A. Yes, sir; but I didn't kpow they kept it is that book. I supposed that the record of deaths was kept in the hospital register and on the institution register. I didn't know there was a separate book for the record of deaths on the island until Dr. Parker brought it to me, as I say, in connection with making out the apnual report.
Q. (By Ald. LEE.) Well, wbo kept that book?
Charles H. Coakley an inmate. He used to do a great deal of clerical work in the hospital. His work, however, is done under the supervision of the doctors and the nurses.
Q. (By the CHAIRMAN.) Do your hospital records show the death of a person?
A. Yes, sir.
A. Well, all of these -- that is, the most of these facts are taken from our bospital register or pedigree book.
Q. Well, you have a book there in which are entered the names of the patients in the hospital, and when they die I suppose you enter it on the book ?
A. When they die the doctor or nurse does; yes, sir — for instance, if this was the bospital register
Q. You haven't that book here?
A. No, sir, I haven't. There is the name, and it is pretty much the same as this, except it gives when be enters and when be is discharged.
Q. Well, is there any book you keep down there from wbich we could ascertain what transpired from day to day.
1. Well, in regard to the patients ?
A. Yes, that is the one that I say contains the private history of each patient down there, and what is given them from day to day and the condition from day to day, whether improving, or if anything happens to them, new developments, that is put in.
Q. (By Mr. REED.) One question, doctor. You have spoken of the time Dr. Fitz inade his visits there. It has been insinuated that you may bave made some special preparation for the reception of Dr. Fitz and other physicians, who have gone there to look your hospital and institution over. I want to ask you what special preparation, if any, you made?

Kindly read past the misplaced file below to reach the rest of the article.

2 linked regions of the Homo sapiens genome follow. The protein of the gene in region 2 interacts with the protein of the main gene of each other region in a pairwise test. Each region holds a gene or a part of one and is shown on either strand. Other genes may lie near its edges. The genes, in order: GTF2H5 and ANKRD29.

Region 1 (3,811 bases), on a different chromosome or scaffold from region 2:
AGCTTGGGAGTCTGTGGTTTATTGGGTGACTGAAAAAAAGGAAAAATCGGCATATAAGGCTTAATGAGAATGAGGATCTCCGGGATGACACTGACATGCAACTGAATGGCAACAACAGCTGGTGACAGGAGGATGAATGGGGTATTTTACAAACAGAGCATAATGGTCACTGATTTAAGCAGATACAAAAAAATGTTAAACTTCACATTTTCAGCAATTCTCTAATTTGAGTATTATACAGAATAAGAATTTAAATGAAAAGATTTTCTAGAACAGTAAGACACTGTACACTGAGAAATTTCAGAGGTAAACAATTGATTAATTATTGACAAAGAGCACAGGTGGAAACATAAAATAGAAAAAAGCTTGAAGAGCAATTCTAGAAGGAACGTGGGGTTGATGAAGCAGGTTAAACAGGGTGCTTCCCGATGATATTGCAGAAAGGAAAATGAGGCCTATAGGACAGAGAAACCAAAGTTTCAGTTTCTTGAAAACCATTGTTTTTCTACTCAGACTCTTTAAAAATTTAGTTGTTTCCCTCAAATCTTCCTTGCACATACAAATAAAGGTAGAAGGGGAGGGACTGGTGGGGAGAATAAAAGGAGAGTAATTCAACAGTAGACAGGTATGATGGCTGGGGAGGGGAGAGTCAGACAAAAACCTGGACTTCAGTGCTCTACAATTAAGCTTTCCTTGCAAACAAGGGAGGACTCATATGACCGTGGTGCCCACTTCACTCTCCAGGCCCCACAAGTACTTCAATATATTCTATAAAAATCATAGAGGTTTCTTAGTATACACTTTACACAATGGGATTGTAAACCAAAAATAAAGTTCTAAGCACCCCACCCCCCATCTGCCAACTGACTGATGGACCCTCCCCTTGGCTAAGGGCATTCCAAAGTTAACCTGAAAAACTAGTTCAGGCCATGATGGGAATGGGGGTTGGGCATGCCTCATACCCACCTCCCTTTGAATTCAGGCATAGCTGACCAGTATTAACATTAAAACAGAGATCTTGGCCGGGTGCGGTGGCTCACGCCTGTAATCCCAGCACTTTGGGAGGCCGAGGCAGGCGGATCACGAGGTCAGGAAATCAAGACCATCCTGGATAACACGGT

A. In espectation that the insinuation might be made, I was very careful not to make any.
Q. And the fact is that you did not?
A. I did not make any at all. I didn't make any preparations for his visit.
Q. (By Ald. LEE.) Did you give liim a banquet?
Q. (By Mr. RILEY.) Didn't know he was coming down there, I suppose ?
A. Yes, I did.
Q. (By Mr. BRANDEIS.) Doctor, you have not explained the case of that man who was buried six days before he died ?
A. Which one is that?
A. If you could give me bis name I think I should be very much pleased to explain it if I can.
Q. William O'Brien wasn't that his name? I guess it was in that grocer's pass book?
A. (Examining book.) All I can say as to that is, that it was a mistake of the clerk in putting down ditto marks. notice, where he has copied it into the new burial book he has got it that he was buried on the same day that he died.
He died on December 3 and was buried on December 3, and when he put it in there as being buried on November 23, it was a mistake. He didn't put down any dates he simply put down ditto marks. It was a clerical error liable to occur at any time.
Q. (By Ald. LEE). Well, the hospital record will show just what date he did die ?
A. Yes, sir; there is no mistake as to his death there.
Mr. BRANDEIS. The mistake was that he died after he was buried and not before.
(The hearing was adjourned at 7.30 o'clock P.M. to Thursday, December 13 at 4 o'clock P.M.